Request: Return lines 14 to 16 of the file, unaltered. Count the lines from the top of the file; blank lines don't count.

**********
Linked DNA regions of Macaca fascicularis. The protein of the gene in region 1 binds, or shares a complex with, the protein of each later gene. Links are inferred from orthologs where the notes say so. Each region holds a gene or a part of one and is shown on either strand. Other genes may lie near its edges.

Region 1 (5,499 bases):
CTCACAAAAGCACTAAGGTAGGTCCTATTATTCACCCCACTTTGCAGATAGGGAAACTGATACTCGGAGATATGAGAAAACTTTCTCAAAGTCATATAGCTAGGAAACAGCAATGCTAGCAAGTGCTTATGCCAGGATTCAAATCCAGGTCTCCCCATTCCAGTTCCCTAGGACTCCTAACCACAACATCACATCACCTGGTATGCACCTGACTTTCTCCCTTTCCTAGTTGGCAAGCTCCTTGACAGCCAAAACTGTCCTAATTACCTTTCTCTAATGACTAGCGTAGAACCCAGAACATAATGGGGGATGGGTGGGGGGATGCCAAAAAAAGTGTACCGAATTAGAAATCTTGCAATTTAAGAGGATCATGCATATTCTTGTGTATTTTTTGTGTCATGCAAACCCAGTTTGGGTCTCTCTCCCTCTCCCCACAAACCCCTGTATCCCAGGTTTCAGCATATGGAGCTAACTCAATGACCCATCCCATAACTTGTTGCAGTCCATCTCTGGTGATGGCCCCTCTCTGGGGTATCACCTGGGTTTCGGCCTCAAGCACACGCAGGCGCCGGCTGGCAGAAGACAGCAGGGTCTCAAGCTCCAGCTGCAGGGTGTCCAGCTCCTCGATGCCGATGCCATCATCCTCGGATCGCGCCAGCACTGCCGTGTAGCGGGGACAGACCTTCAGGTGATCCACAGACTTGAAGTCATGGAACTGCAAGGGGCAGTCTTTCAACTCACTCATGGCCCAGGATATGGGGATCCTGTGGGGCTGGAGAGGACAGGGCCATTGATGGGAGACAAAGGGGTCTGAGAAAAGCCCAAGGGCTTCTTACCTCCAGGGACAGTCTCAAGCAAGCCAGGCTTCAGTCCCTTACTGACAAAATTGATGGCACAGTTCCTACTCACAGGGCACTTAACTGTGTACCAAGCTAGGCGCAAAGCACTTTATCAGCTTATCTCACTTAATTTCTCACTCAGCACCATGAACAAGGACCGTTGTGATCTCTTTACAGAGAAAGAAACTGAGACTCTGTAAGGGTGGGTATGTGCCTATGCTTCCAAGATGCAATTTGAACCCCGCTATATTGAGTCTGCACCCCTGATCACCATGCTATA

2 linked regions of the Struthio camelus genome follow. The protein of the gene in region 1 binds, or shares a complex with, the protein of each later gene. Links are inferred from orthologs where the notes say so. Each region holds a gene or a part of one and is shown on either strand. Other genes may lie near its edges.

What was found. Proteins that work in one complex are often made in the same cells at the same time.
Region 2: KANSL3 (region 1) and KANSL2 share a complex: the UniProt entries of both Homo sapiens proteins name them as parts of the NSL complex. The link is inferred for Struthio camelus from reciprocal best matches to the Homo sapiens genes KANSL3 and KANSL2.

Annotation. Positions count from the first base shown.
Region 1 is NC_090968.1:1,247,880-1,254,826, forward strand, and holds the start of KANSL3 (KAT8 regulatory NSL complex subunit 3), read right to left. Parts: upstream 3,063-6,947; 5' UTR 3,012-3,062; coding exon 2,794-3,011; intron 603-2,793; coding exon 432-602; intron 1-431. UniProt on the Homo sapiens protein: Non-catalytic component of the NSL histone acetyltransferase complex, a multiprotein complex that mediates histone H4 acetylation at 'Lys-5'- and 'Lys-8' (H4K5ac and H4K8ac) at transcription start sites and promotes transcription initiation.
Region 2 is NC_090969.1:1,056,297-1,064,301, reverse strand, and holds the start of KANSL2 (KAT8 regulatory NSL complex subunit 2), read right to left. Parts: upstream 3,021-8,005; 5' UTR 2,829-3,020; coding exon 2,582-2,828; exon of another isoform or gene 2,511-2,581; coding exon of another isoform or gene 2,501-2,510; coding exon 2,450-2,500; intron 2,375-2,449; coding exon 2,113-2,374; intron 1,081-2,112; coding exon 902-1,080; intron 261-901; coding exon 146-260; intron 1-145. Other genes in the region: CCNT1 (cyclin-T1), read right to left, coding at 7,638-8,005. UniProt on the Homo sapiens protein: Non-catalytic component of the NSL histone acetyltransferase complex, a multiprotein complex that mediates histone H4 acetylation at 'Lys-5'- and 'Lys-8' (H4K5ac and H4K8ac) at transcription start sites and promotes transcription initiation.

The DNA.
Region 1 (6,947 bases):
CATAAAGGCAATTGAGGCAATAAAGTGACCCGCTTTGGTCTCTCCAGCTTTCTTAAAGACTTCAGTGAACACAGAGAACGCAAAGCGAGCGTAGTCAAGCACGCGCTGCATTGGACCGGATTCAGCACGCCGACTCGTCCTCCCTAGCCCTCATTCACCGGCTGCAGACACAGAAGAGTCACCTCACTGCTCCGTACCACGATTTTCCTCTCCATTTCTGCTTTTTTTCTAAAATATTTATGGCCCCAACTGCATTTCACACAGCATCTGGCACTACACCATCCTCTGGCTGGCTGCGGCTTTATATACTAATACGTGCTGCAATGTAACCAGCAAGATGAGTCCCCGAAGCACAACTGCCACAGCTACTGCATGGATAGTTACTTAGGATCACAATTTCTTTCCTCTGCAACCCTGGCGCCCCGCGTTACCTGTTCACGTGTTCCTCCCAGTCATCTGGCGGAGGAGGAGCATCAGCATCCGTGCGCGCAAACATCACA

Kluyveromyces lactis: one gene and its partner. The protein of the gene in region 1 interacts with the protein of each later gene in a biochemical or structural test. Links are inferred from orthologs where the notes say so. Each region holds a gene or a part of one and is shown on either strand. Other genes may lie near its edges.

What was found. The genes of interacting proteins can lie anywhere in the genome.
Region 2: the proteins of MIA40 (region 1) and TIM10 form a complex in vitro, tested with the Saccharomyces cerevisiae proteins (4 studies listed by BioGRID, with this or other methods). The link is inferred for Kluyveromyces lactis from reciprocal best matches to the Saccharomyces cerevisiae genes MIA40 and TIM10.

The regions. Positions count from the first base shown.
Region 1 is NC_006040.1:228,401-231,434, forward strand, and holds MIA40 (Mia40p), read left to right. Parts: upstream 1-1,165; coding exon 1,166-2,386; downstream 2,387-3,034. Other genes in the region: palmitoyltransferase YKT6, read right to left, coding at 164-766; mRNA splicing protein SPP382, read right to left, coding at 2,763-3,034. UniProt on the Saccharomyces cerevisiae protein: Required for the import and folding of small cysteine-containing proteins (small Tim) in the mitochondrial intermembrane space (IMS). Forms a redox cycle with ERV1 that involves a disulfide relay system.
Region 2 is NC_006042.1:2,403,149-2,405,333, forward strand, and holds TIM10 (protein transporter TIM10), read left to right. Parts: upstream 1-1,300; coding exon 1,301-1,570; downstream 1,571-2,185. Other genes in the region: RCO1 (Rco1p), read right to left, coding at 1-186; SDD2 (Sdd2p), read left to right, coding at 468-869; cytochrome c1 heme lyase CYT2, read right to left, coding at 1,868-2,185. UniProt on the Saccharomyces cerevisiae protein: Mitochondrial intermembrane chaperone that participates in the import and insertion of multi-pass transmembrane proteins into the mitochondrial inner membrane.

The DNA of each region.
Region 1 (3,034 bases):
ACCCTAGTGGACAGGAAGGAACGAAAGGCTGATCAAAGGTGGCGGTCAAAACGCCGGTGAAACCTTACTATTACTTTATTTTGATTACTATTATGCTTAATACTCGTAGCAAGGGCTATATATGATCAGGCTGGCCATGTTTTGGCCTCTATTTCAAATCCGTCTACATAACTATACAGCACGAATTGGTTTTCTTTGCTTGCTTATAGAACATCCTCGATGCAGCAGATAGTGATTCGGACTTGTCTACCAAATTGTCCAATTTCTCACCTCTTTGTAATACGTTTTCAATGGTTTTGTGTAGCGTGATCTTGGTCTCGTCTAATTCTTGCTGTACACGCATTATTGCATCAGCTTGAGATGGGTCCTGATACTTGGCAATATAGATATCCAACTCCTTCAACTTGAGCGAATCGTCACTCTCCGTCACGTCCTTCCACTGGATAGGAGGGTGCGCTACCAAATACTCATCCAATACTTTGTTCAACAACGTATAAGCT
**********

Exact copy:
What was found. The genes of interacting proteins can lie anywhere in the genome.
Region 2: the proteins of MIA40 (region 1) and TIM10 form a complex in vitro, tested with the Saccharomyces cerevisiae proteins (4 studies listed by BioGRID, with this or other methods). The link is inferred for Kluyveromyces lactis from reciprocal best matches to the Saccharomyces cerevisiae genes MIA40 and TIM10.

The regions. Positions count from the first base shown.